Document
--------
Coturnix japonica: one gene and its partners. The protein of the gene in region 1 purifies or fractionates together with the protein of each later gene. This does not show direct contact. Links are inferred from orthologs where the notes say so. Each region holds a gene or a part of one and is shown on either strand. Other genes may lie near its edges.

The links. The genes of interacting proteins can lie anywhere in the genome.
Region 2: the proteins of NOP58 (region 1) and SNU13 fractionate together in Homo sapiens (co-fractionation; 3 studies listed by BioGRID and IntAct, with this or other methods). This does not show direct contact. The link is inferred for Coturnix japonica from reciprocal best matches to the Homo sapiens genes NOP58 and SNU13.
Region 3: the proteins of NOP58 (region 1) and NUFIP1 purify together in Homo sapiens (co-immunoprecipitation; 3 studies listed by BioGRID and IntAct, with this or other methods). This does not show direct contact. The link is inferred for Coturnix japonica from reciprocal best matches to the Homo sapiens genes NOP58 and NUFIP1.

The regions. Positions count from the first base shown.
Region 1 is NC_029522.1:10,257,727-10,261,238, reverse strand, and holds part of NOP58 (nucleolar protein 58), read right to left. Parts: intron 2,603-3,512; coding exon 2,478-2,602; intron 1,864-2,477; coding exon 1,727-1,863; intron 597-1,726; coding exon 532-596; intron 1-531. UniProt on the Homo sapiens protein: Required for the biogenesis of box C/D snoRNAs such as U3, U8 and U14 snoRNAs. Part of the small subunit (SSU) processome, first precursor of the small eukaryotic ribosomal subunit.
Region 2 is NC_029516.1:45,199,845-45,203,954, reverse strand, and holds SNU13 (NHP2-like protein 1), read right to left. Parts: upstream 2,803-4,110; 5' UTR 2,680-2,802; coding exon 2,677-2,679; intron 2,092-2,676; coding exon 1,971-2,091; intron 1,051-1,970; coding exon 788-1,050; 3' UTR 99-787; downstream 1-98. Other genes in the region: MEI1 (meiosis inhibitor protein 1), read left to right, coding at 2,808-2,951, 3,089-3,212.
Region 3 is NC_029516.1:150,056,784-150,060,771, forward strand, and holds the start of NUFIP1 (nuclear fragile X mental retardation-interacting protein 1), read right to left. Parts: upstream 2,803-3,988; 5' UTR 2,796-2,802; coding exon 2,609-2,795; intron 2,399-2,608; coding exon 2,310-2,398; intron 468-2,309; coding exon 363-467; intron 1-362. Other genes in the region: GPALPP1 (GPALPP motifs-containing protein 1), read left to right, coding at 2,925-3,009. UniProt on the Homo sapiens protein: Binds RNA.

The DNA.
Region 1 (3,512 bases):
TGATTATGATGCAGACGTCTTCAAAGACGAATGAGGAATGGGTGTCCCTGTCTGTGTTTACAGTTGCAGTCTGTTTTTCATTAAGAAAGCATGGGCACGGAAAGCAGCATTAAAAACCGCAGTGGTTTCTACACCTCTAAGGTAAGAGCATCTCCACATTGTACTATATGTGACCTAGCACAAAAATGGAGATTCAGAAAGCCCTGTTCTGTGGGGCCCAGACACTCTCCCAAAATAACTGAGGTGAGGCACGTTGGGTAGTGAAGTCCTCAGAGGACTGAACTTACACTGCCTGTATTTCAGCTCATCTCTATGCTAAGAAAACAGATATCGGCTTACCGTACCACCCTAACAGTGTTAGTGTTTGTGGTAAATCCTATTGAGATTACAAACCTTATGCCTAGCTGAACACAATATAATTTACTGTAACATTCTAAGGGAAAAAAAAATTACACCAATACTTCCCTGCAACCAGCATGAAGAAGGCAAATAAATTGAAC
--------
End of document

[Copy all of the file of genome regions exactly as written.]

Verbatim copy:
Coturnix japonica: one gene and its partners. The protein of the gene in region 1 purifies or fractionates together with the protein of each later gene. This does not show direct contact. Links are inferred from orthologs where the notes say so. Each region holds a gene or a part of one and is shown on either strand. Other genes may lie near its edges.

The links. The genes of interacting proteins can lie anywhere in the genome.
Region 2: the proteins of NOP58 (region 1) and SNU13 fractionate together in Homo sapiens (co-fractionation; 3 studies listed by BioGRID and IntAct, with this or other methods). This does not show direct contact. The link is inferred for Coturnix japonica from reciprocal best matches to the Homo sapiens genes NOP58 and SNU13.
Region 3: the proteins of NOP58 (region 1) and NUFIP1 purify together in Homo sapiens (co-immunoprecipitation; 3 studies listed by BioGRID and IntAct, with this or other methods). This does not show direct contact. The link is inferred for Coturnix japonica from reciprocal best matches to the Homo sapiens genes NOP58 and NUFIP1.

The regions. Positions count from the first base shown.
Region 1 is NC_029522.1:10,257,727-10,261,238, reverse strand, and holds part of NOP58 (nucleolar protein 58), read right to left. Parts: intron 2,603-3,512; coding exon 2,478-2,602; intron 1,864-2,477; coding exon 1,727-1,863; intron 597-1,726; coding exon 532-596; intron 1-531. UniProt on the Homo sapiens protein: Required for the biogenesis of box C/D snoRNAs such as U3, U8 and U14 snoRNAs. Part of the small subunit (SSU) processome, first precursor of the small eukaryotic ribosomal subunit.
Region 2 is NC_029516.1:45,199,845-45,203,954, reverse strand, and holds SNU13 (NHP2-like protein 1), read right to left. Parts: upstream 2,803-4,110; 5' UTR 2,680-2,802; coding exon 2,677-2,679; intron 2,092-2,676; coding exon 1,971-2,091; intron 1,051-1,970; coding exon 788-1,050; 3' UTR 99-787; downstream 1-98. Other genes in the region: MEI1 (meiosis inhibitor protein 1), read left to right, coding at 2,808-2,951, 3,089-3,212.
Region 3 is NC_029516.1:150,056,784-150,060,771, forward strand, and holds the start of NUFIP1 (nuclear fragile X mental retardation-interacting protein 1), read right to left. Parts: upstream 2,803-3,988; 5' UTR 2,796-2,802; coding exon 2,609-2,795; intron 2,399-2,608; coding exon 2,310-2,398; intron 468-2,309; coding exon 363-467; intron 1-362. Other genes in the region: GPALPP1 (GPALPP motifs-containing protein 1), read left to right, coding at 2,925-3,009. UniProt on the Homo sapiens protein: Binds RNA.

The DNA.
Region 1 (3,512 bases):
TGATTATGATGCAGACGTCTTCAAAGACGAATGAGGAATGGGTGTCCCTGTCTGTGTTTACAGTTGCAGTCTGTTTTTCATTAAGAAAGCATGGGCACGGAAAGCAGCATTAAAAACCGCAGTGGTTTCTACACCTCTAAGGTAAGAGCATCTCCACATTGTACTATATGTGACCTAGCACAAAAATGGAGATTCAGAAAGCCCTGTTCTGTGGGGCCCAGACACTCTCCCAAAATAACTGAGGTGAGGCACGTTGGGTAGTGAAGTCCTCAGAGGACTGAACTTACACTGCCTGTATTTCAGCTCATCTCTATGCTAAGAAAACAGATATCGGCTTACCGTACCACCCTAACAGTGTTAGTGTTTGTGGTAAATCCTATTGAGATTACAAACCTTATGCCTAGCTGAACACAATATAATTTACTGTAACATTCTAAGGGAAAAAAAAATTACACCAATACTTCCCTGCAACCAGCATGAAGAAGGCAAATAAATTGAAC